Shirley MacLaine, an Academy Award-winning acting legend, paid tribute to by Charlize Theron at the Oscars last Sunday, stars as Harriet Lauler, an obnoxious, mean-spirited crank in "The Last Word". This wretched, unamusing, tedious screenplay by Stuart Ross Fink is so completely unworthy of Ms. MacLaine's abundant talents.


Now in her 80's, Harriet lives alone in a rather large home staffed by people whom she chastises daily. Her issues of strict control have spilled over from her career as the owner of a very successful advertising agency, which she began, but was eventually ousted.


She has become obsessed with reading obituaries, particularly those composed by Anne Sherman (Amanda Seyfried), a writer for the local newspaper. To offset the chance that her own obituary will not be perfect, Harriet hires Anne to capture her life prior to her demise so that she may approve the content.


A problem arises when Anne interviews everyone on Harriet's list, including her ex-husband (Philip Baker Hall), and no one has anything good to say about her. Undeterred by Anne's findings,. Harriet is determined to reshape her image and legacy, and enlists Anne's help to accomplish this seemingly overwhelming task.


If this all sounds rather stupid --- it is. Harriet's efforts include becoming a morning-drive disc jockey on a local, hipster station run by Robin Sands (Thomas Sadoski) and mentoring a troubled child, who turns out to be a nine-year-old black girl, Brenda (Ann'Jewel Lee), with a foul mouth.


Fink's script is riddled with cliches and schmaltz. The transitioning of Harriet from a curmudgeon to a fun-loving grandmotherly type with Anne and Brenda transpires in the blink of an eye. There is no real depth to these characters, consequently it is impossible to care about their growth and change.


MacLaine is a joy to watch, but the material here in "The Last Word" is beneath her. She deserves better than a night-time skinny dip/pajama party with Seyfried and Lee, and a truly horrible scene with Harriet's estranged daughter, Elizabeth, played by Anne Heche. I have never been a fan of Heche, and once again she solidifies my assessment of her abilities with a grotesquely overacted lunch date with MacLaine.


Even Seyfried, whom I usually find admirable, is flat and uninspiring in her portrayal. You can only roll those big beautiful eyes so much before it becomes ineffective.


I have absolutely nothing good to write about "The Last Word". Usually, I am wowed by child actors, but Lee's performance left me annoyed and disappointed. It can be slightly disarming, and sometimes charming, when a child abruptly lets loose with profanity. But, trust me, there is nothing remotely endearing about Lee's overbearing cuteness. I simply could not wait for "The Last Word" to draw its last breath.


Opinion:  Don't Bother!




Fortunately for Shirley MacLaine, she has several more movies in tow, so "The Last Word" will not be the final statement in her storied career. It's a film with a good premise gone awry, and the fault lies in the writing, not the cast.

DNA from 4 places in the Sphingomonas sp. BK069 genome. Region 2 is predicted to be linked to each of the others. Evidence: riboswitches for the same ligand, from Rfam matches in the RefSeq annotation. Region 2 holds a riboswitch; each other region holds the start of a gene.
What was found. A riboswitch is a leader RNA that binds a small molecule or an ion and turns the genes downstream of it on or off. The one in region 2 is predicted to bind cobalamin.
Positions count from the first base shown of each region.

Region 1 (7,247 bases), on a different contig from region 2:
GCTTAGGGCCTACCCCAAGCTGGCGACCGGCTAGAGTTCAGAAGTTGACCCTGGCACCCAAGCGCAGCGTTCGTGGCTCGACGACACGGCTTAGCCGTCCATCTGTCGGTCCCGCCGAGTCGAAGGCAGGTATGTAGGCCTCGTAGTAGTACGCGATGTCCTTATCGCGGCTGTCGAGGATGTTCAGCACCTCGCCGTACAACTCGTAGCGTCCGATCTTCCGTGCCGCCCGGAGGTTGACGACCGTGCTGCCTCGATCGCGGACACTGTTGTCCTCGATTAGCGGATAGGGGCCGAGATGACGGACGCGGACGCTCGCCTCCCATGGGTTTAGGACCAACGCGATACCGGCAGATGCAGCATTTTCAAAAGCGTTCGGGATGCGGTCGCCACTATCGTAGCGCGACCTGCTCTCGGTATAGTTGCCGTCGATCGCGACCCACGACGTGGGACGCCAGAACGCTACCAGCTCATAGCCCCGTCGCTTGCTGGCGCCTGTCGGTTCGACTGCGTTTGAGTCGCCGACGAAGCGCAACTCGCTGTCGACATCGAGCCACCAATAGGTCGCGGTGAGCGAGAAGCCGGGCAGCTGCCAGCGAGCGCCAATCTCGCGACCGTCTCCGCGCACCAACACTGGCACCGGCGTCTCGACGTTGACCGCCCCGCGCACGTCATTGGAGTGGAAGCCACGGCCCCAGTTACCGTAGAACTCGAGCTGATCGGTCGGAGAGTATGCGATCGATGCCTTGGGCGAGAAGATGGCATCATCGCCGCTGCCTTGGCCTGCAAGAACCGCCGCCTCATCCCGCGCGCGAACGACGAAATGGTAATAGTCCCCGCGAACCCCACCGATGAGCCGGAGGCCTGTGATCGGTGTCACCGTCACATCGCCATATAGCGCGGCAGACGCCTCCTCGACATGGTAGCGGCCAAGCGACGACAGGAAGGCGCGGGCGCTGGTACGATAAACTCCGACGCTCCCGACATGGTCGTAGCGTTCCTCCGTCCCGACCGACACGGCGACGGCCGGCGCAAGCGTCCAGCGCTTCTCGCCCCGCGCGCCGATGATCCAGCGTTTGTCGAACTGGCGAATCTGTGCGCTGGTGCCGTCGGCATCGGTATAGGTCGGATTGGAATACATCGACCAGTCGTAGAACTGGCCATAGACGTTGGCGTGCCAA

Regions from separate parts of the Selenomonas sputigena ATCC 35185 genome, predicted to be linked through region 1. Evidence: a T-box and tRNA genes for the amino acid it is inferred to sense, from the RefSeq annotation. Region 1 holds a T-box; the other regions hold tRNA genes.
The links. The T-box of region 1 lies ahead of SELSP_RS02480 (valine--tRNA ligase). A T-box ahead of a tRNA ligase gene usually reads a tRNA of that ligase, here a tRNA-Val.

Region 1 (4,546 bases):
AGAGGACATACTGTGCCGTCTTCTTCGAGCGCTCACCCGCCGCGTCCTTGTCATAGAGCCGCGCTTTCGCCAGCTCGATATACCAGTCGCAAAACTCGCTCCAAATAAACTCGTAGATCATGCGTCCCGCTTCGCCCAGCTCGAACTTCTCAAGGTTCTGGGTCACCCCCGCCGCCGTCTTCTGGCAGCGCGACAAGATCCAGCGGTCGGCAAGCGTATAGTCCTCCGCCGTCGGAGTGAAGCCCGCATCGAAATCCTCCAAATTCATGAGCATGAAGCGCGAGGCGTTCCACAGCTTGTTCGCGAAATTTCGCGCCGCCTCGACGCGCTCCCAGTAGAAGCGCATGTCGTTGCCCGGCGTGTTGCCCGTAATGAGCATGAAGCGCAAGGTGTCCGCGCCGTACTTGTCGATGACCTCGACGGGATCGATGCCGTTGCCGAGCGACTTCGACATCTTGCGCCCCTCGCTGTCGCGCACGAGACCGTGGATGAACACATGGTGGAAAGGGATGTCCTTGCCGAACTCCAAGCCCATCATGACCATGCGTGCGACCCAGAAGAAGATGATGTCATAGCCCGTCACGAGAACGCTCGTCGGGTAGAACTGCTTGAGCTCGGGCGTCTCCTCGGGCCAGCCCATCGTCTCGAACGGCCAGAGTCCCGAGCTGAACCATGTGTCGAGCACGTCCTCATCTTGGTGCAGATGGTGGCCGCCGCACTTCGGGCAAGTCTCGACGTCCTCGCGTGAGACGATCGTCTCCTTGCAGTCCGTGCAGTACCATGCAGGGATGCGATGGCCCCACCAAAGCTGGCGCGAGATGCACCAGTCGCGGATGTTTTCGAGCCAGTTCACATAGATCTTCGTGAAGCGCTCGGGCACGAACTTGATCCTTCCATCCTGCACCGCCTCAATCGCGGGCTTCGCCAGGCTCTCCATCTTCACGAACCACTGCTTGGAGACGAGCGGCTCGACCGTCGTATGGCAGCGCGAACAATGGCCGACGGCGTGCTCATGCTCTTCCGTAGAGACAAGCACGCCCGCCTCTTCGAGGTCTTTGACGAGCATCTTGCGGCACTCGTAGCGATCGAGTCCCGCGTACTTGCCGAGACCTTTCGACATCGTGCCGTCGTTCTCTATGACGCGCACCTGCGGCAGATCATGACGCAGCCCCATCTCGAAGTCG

Harriet Lauler (MacLaine) is a retired businesswoman who decides she wants to be involved in writing her own death notice. Anne Sherman (Amanda Seyfried) happens to be the obituary writer for a struggling newspaper. So Anne is hired by Harriet to get it written.


The marketing campaign for "The Last Word" would have us believe that the relationship that develops between the two women is a life-altering affair. The only thing it alters is the patience of its viewers who will not recoup two hours of their lives.


For a story of this ilk to work, you have to be able to empathize with its characters. I felt no such connection with either Harriet or Anne, nor did I believe for a second they cared for each other. When Anne breaks down delivering a eulogy at Harriet's funeral, it played out like a staged emotion and nothing more.


In fact, most of the film has a contrived sense to it, none more so than the little African-American girl, Brenda (Ann'Jewel Lee), whom Harriet latches on to like her long-lost daughter. Lee hams it up and her character is forced into the script with no good reason for her being part of the story.


"The Last Word" is billed as a comedy, but there's very little in the way of humor. When Harriet, along with Anne and Brenda, meets her estranged daughter, Elizabeth (Anne Heche) for lunch, it's just an unrealistic liaison that is more of an embarrassment for MacLaine than for her character. She cackles for what seems to be an eternity in a crowded restaurant after Elizabeth says something that sends her into loud guffaws.


"The Last Word" is directed by Mark Pellington, who has a mediocre resume, and is penned by Stuart Ross Fink. This is his only writing credit for any medium, and it shows. There is one egregious flaw in the script that any journalist would recognize. Anne's love interest, Robin Sands (Thomas Sadoski, Seyfried's real-life partner) asks her if she plans to elevate her obit career to covering celebrities, but any journalist knows that news publications keep pre-written star obits in the appropriately titled "morgue" for immediate --- i.e., next day --- printing.


It is painful to criticize a Shirley MacLaine film at this stage of her career, given her many accomplishments, including six Academy Award nominations with one win for "Terms of Endearment". But alas, "The Last Word" is an early candidate for worst movie of the year. Where have you gone, Irma La Douce??


Opinion:  Don't Bother!